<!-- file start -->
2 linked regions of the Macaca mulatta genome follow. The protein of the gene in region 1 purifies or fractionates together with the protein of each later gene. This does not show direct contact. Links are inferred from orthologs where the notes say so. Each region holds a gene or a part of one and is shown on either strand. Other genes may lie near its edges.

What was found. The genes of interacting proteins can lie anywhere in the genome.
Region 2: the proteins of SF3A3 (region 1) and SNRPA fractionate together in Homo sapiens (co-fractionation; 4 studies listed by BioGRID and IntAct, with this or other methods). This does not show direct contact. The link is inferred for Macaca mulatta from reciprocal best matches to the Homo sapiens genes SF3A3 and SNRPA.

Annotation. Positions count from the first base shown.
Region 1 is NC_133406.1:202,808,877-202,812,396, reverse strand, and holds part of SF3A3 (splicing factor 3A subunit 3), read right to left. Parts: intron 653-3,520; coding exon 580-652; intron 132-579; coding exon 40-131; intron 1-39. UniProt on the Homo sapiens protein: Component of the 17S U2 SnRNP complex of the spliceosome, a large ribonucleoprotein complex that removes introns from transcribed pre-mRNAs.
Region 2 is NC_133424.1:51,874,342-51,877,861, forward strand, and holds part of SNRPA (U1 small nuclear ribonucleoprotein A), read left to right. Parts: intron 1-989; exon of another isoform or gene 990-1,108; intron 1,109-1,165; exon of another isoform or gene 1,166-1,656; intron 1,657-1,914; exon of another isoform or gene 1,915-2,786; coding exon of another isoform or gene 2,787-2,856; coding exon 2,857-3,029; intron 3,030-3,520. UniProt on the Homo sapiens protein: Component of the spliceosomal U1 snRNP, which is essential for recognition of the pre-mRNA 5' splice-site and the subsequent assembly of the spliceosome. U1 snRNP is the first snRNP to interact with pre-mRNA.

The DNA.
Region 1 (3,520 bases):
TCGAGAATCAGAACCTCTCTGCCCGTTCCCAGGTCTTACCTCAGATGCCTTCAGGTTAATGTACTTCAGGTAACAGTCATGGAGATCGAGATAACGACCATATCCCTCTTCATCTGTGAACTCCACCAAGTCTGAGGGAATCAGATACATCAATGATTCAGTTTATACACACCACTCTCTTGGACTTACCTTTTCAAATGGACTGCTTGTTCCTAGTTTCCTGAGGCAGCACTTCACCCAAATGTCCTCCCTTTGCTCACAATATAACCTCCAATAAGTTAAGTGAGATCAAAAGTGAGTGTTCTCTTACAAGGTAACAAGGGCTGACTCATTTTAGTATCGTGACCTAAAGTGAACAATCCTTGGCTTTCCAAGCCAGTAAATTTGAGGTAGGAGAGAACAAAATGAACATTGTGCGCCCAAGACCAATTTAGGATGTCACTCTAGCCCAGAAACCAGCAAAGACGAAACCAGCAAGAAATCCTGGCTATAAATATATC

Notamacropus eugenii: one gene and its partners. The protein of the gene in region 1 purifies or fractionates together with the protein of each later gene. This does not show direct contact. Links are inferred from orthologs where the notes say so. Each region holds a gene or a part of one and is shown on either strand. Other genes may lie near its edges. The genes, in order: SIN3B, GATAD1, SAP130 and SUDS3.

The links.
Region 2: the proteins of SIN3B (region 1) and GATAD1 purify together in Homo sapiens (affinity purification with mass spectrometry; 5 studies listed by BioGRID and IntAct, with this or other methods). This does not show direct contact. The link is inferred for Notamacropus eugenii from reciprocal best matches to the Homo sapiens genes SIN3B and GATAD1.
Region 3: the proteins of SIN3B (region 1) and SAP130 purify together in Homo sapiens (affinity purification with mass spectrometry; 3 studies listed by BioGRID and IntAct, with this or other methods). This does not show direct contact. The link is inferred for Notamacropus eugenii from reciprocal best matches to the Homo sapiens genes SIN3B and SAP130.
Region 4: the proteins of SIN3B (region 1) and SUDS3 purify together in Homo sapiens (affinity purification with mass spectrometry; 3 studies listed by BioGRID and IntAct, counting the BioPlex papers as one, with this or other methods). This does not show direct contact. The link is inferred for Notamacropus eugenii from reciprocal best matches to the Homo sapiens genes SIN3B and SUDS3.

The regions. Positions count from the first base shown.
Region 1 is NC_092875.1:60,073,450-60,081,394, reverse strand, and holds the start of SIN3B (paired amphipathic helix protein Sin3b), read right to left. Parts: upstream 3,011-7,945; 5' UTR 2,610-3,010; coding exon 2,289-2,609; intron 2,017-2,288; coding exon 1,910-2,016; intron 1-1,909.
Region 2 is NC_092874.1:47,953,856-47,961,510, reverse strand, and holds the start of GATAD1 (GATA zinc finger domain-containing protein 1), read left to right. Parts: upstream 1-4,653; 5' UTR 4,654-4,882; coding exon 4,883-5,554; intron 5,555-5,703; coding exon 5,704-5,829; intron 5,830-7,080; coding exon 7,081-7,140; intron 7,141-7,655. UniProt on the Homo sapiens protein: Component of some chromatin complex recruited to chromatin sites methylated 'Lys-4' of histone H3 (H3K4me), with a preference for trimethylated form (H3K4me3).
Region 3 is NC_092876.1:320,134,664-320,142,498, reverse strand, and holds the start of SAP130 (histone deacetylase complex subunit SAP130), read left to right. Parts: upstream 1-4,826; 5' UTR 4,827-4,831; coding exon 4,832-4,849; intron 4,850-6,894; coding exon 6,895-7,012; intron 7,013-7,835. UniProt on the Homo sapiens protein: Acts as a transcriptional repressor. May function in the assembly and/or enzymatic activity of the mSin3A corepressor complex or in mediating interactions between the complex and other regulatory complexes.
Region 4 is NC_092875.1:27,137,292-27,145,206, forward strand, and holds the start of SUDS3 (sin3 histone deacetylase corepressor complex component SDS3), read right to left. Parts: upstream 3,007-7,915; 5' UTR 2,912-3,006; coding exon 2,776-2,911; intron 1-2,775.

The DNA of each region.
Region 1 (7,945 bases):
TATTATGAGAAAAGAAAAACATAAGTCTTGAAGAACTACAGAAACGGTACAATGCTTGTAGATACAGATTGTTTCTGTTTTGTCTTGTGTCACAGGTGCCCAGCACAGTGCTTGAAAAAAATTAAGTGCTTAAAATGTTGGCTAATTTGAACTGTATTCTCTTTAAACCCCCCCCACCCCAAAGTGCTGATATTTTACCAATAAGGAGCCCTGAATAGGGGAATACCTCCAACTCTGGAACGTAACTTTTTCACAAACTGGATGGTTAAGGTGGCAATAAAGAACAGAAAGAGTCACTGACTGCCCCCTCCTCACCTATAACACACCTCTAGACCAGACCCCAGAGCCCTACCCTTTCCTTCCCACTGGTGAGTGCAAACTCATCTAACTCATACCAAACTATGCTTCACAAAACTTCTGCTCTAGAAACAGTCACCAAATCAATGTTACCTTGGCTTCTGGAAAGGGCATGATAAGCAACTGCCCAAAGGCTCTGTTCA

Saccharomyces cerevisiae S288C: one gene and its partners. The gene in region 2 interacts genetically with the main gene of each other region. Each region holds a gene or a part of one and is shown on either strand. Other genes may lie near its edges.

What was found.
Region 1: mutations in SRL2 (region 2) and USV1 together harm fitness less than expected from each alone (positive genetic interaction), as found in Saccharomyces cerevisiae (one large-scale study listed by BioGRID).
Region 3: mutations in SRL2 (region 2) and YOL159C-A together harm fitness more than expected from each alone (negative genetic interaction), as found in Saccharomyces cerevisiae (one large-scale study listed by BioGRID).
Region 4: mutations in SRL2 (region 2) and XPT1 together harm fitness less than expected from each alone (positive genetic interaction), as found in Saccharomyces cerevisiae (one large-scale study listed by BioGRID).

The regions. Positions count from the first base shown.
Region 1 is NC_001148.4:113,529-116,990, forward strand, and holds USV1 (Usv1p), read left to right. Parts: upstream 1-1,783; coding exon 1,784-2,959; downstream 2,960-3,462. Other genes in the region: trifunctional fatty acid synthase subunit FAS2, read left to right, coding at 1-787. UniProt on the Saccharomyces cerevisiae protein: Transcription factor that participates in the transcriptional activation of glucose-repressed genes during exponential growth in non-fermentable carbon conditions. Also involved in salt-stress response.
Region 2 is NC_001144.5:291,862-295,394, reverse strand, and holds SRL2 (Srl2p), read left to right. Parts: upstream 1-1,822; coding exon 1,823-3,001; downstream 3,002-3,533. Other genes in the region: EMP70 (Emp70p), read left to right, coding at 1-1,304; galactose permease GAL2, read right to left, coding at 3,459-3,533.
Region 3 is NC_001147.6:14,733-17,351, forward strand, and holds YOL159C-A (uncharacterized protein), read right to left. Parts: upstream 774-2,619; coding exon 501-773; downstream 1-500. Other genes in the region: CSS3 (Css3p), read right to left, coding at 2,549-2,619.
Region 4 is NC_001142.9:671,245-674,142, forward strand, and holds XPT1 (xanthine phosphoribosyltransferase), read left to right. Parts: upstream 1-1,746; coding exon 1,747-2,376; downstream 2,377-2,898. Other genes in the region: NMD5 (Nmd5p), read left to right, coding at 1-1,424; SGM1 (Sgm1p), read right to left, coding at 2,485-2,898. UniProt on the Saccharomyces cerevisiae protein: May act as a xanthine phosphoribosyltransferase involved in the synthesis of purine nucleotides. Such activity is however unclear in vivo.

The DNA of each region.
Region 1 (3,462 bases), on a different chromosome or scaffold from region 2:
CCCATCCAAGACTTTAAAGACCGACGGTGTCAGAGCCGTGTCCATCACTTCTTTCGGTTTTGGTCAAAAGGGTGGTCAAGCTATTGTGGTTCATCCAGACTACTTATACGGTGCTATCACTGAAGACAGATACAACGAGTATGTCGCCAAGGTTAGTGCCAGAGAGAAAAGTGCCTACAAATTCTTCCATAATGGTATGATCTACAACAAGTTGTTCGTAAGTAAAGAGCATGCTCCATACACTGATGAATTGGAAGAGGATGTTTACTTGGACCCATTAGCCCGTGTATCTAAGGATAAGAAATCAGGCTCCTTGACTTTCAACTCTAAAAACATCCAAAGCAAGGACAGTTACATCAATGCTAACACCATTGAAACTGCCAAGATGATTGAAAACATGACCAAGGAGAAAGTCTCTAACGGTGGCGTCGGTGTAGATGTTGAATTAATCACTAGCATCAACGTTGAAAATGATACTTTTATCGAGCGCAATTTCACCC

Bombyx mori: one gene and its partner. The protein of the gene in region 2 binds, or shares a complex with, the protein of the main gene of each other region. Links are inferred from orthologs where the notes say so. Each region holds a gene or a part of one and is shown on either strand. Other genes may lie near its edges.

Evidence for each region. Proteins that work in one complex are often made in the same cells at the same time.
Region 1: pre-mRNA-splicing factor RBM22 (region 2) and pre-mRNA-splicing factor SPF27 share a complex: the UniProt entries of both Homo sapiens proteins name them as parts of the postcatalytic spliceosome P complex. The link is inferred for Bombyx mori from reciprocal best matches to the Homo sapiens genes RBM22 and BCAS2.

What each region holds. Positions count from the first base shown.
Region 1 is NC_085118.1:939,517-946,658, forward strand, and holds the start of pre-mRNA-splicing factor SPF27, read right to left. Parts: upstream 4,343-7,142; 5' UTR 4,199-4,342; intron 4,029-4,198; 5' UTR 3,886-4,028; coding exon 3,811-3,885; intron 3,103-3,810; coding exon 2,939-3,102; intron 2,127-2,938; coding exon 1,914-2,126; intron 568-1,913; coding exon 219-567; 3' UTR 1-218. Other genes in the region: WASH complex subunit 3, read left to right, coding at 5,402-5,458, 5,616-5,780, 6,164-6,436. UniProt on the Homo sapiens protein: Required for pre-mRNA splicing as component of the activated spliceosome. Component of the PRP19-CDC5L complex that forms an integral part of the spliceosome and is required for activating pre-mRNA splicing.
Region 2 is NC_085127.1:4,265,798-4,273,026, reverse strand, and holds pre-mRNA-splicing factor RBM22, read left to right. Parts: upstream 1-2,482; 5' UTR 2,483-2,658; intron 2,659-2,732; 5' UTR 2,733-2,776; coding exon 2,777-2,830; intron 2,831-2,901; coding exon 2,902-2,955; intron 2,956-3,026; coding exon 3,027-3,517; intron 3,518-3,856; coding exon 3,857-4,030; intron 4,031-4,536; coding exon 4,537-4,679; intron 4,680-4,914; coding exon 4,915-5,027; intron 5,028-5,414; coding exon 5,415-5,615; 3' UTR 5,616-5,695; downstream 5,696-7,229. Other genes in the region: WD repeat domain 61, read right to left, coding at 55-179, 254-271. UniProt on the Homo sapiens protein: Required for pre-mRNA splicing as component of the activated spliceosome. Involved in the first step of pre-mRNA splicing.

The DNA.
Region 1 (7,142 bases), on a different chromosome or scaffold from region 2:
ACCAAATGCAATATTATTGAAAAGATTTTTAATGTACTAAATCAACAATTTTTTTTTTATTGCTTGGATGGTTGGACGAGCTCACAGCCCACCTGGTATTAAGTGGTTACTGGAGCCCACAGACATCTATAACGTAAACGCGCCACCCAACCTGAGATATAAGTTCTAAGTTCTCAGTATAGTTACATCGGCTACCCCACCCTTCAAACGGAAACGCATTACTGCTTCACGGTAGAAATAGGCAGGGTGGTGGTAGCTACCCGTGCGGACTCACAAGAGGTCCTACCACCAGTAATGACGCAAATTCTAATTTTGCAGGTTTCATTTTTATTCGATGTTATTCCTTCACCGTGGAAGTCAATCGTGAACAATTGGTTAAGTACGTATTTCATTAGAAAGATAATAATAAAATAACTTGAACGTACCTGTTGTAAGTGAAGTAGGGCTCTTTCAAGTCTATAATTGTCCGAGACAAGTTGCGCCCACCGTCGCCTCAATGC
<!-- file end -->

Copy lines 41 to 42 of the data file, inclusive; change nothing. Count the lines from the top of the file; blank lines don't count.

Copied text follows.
Region 2 is NC_085127.1:4,265,798-4,273,026, reverse strand, and holds pre-mRNA-splicing factor RBM22, read left to right. Parts: upstream 1-2,482; 5' UTR 2,483-2,658; intron 2,659-2,732; 5' UTR 2,733-2,776; coding exon 2,777-2,830; intron 2,831-2,901; coding exon 2,902-2,955; intron 2,956-3,026; coding exon 3,027-3,517; intron 3,518-3,856; coding exon 3,857-4,030; intron 4,031-4,536; coding exon 4,537-4,679; intron 4,680-4,914; coding exon 4,915-5,027; intron 5,028-5,414; coding exon 5,415-5,615; 3' UTR 5,616-5,695; downstream 5,696-7,229. Other genes in the region: WD repeat domain 61, read right to left, coding at 55-179, 254-271. UniProt on the Homo sapiens protein: Required for pre-mRNA splicing as component of the activated spliceosome. Involved in the first step of pre-mRNA splicing.

The DNA.